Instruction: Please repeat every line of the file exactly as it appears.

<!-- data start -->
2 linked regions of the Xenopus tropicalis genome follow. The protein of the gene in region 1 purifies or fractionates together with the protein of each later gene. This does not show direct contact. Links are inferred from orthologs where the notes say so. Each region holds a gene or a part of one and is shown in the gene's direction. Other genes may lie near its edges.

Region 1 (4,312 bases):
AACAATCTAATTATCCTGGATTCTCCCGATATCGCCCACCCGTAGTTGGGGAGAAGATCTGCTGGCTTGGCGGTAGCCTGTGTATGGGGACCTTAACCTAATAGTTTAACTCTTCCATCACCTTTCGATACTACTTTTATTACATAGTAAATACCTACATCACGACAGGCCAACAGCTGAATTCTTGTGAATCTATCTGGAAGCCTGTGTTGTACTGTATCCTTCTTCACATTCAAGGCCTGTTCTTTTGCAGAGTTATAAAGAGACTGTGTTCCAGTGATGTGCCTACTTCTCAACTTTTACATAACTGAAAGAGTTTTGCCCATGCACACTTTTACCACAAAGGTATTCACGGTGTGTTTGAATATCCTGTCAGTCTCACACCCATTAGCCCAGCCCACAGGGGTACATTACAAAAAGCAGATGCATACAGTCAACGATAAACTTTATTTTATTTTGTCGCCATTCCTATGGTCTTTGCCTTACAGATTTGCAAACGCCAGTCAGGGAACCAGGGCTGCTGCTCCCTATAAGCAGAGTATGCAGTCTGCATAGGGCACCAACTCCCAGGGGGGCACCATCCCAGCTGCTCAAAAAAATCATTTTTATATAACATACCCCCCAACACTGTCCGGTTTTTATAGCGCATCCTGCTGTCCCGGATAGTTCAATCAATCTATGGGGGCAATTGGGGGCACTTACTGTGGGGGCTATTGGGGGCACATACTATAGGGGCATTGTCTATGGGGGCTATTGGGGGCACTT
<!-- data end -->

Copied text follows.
2 linked regions of the Xenopus tropicalis genome follow. The protein of the gene in region 1 purifies or fractionates together with the protein of each later gene. This does not show direct contact. Links are inferred from orthologs where the notes say so. Each region holds a gene or a part of one and is shown in the gene's direction. Other genes may lie near its edges.

Region 1 (4,312 bases):
AACAATCTAATTATCCTGGATTCTCCCGATATCGCCCACCCGTAGTTGGGGAGAAGATCTGCTGGCTTGGCGGTAGCCTGTGTATGGGGACCTTAACCTAATAGTTTAACTCTTCCATCACCTTTCGATACTACTTTTATTACATAGTAAATACCTACATCACGACAGGCCAACAGCTGAATTCTTGTGAATCTATCTGGAAGCCTGTGTTGTACTGTATCCTTCTTCACATTCAAGGCCTGTTCTTTTGCAGAGTTATAAAGAGACTGTGTTCCAGTGATGTGCCTACTTCTCAACTTTTACATAACTGAAAGAGTTTTGCCCATGCACACTTTTACCACAAAGGTATTCACGGTGTGTTTGAATATCCTGTCAGTCTCACACCCATTAGCCCAGCCCACAGGGGTACATTACAAAAAGCAGATGCATACAGTCAACGATAAACTTTATTTTATTTTGTCGCCATTCCTATGGTCTTTGCCTTACAGATTTGCAAACGCCAGTCAGGGAACCAGGGCTGCTGCTCCCTATAAGCAGAGTATGCAGTCTGCATAGGGCACCAACTCCCAGGGGGGCACCATCCCAGCTGCTCAAAAAAATCATTTTTATATAACATACCCCCCAACACTGTCCGGTTTTTATAGCGCATCCTGCTGTCCCGGATAGTTCAATCAATCTATGGGGGCAATTGGGGGCACTTACTGTGGGGGCTATTGGGGGCACATACTATAGGGGCATTGTCTATGGGGGCTATTGGGGGCACTT